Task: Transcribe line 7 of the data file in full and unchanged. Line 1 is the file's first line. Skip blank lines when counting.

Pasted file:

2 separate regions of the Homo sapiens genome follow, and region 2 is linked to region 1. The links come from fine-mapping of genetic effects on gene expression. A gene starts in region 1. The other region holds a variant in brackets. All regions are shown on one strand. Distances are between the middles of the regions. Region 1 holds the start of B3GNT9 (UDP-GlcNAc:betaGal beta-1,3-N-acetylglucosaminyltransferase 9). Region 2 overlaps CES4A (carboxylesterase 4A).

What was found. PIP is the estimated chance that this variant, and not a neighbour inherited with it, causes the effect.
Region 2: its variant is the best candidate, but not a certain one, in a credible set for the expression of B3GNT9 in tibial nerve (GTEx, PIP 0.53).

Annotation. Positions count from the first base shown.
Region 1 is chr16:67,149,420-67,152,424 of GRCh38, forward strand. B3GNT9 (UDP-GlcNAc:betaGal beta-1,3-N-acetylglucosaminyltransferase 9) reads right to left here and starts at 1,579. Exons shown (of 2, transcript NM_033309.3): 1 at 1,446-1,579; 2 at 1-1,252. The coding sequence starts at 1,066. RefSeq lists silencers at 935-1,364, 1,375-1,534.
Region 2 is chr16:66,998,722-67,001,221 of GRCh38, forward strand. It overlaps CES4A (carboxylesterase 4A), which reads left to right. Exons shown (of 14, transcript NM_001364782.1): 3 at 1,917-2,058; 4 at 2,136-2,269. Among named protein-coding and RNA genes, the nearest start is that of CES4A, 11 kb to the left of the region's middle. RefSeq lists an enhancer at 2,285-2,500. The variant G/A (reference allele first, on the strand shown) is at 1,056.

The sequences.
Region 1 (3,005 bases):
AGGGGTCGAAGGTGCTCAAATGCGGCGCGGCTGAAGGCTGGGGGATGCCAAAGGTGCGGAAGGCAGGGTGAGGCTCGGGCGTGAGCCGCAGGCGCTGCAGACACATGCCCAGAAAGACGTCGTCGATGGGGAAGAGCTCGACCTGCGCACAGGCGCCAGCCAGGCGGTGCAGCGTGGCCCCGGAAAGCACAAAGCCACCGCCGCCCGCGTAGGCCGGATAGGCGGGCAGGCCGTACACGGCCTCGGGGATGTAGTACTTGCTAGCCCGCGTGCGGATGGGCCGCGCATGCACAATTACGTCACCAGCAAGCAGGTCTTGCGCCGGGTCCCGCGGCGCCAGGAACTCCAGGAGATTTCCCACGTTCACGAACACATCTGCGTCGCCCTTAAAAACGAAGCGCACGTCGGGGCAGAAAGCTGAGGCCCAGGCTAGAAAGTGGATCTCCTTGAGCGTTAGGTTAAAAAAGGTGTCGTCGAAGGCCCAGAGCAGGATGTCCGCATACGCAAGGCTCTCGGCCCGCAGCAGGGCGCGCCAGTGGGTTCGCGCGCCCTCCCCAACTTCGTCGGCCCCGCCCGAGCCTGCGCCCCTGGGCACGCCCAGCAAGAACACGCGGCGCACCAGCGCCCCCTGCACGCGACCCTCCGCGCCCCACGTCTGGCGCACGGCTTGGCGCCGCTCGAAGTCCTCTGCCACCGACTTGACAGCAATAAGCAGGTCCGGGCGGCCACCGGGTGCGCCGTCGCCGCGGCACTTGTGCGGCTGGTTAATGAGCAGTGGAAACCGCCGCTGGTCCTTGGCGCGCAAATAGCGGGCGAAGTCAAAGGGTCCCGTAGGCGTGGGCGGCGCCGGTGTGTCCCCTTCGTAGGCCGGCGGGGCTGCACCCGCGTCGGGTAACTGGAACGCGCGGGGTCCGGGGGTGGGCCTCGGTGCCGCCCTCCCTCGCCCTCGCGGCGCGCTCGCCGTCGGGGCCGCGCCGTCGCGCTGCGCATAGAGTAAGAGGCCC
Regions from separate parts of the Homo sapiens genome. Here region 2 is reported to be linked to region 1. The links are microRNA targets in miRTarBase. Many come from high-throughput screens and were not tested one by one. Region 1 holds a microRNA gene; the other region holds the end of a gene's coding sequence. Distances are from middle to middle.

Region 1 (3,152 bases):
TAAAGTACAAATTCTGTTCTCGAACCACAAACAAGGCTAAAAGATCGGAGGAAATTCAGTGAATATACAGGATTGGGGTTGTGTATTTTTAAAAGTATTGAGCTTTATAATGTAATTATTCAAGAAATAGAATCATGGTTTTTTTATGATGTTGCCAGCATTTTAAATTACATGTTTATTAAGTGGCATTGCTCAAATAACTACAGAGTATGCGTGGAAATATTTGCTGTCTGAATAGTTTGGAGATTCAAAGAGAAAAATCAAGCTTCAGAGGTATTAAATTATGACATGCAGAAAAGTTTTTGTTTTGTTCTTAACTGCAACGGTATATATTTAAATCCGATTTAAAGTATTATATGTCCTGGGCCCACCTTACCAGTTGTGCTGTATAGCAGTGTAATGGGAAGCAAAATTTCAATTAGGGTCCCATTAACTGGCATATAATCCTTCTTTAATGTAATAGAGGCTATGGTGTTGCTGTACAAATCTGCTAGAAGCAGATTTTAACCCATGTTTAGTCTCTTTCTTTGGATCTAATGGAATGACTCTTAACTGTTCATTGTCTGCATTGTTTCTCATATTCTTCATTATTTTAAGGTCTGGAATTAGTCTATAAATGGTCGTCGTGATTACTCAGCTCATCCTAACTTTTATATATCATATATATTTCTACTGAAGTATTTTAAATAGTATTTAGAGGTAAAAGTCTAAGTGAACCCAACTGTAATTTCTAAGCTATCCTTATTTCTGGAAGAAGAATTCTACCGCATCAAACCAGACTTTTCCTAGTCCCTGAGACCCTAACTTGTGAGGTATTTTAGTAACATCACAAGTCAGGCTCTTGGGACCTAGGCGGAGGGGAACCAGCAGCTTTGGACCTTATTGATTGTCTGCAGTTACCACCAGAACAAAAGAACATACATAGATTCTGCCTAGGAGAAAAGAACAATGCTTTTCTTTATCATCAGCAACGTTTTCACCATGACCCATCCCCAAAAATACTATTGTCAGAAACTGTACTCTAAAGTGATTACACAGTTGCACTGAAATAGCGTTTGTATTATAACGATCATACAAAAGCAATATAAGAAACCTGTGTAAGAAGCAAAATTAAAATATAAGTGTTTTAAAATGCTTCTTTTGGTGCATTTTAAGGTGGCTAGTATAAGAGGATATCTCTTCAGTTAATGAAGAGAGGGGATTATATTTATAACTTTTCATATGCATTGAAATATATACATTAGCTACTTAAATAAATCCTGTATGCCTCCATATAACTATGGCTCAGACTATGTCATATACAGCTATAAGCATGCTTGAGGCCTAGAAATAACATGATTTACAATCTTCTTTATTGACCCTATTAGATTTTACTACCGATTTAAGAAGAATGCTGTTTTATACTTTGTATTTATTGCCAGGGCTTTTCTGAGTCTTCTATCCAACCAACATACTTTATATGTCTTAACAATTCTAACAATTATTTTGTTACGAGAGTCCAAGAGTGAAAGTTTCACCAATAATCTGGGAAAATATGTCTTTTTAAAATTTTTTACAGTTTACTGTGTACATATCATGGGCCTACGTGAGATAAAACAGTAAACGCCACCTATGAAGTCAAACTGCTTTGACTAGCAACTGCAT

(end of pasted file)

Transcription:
The sequences.